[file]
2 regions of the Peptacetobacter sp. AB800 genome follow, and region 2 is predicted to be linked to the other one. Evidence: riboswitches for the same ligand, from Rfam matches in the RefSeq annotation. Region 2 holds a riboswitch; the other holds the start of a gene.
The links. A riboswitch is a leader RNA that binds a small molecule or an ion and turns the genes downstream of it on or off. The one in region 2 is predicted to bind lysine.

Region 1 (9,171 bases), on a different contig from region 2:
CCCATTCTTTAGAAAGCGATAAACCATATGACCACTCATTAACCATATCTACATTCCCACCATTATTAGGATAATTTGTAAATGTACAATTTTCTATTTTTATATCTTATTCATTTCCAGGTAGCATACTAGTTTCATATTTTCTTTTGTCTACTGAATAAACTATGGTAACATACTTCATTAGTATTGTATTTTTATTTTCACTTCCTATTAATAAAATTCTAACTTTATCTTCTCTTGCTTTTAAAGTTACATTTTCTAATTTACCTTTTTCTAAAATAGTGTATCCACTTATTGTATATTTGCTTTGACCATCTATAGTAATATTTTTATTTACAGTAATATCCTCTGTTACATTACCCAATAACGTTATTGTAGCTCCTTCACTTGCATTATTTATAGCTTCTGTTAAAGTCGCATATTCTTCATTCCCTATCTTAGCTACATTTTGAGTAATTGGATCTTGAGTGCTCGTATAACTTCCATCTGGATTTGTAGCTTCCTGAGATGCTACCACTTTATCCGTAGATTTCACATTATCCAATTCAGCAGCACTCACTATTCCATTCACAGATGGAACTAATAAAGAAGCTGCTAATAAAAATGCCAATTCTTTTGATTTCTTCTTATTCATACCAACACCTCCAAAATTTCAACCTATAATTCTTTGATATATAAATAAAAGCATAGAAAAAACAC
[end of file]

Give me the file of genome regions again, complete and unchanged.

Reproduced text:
2 regions of the Peptacetobacter sp. AB800 genome follow, and region 2 is predicted to be linked to the other one. Evidence: riboswitches for the same ligand, from Rfam matches in the RefSeq annotation. Region 2 holds a riboswitch; the other holds the start of a gene.
The links. A riboswitch is a leader RNA that binds a small molecule or an ion and turns the genes downstream of it on or off. The one in region 2 is predicted to bind lysine.

Region 1 (9,171 bases), on a different contig from region 2:
CCCATTCTTTAGAAAGCGATAAACCATATGACCACTCATTAACCATATCTACATTCCCACCATTATTAGGATAATTTGTAAATGTACAATTTTCTATTTTTATATCTTATTCATTTCCAGGTAGCATACTAGTTTCATATTTTCTTTTGTCTACTGAATAAACTATGGTAACATACTTCATTAGTATTGTATTTTTATTTTCACTTCCTATTAATAAAATTCTAACTTTATCTTCTCTTGCTTTTAAAGTTACATTTTCTAATTTACCTTTTTCTAAAATAGTGTATCCACTTATTGTATATTTGCTTTGACCATCTATAGTAATATTTTTATTTACAGTAATATCCTCTGTTACATTACCCAATAACGTTATTGTAGCTCCTTCACTTGCATTATTTATAGCTTCTGTTAAAGTCGCATATTCTTCATTCCCTATCTTAGCTACATTTTGAGTAATTGGATCTTGAGTGCTCGTATAACTTCCATCTGGATTTGTAGCTTCCTGAGATGCTACCACTTTATCCGTAGATTTCACATTATCCAATTCAGCAGCACTCACTATTCCATTCACAGATGGAACTAATAAAGAAGCTGCTAATAAAAATGCCAATTCTTTTGATTTCTTCTTATTCATACCAACACCTCCAAAATTTCAACCTATAATTCTTTGATATATAAATAAAAGCATAGAAAAAACAC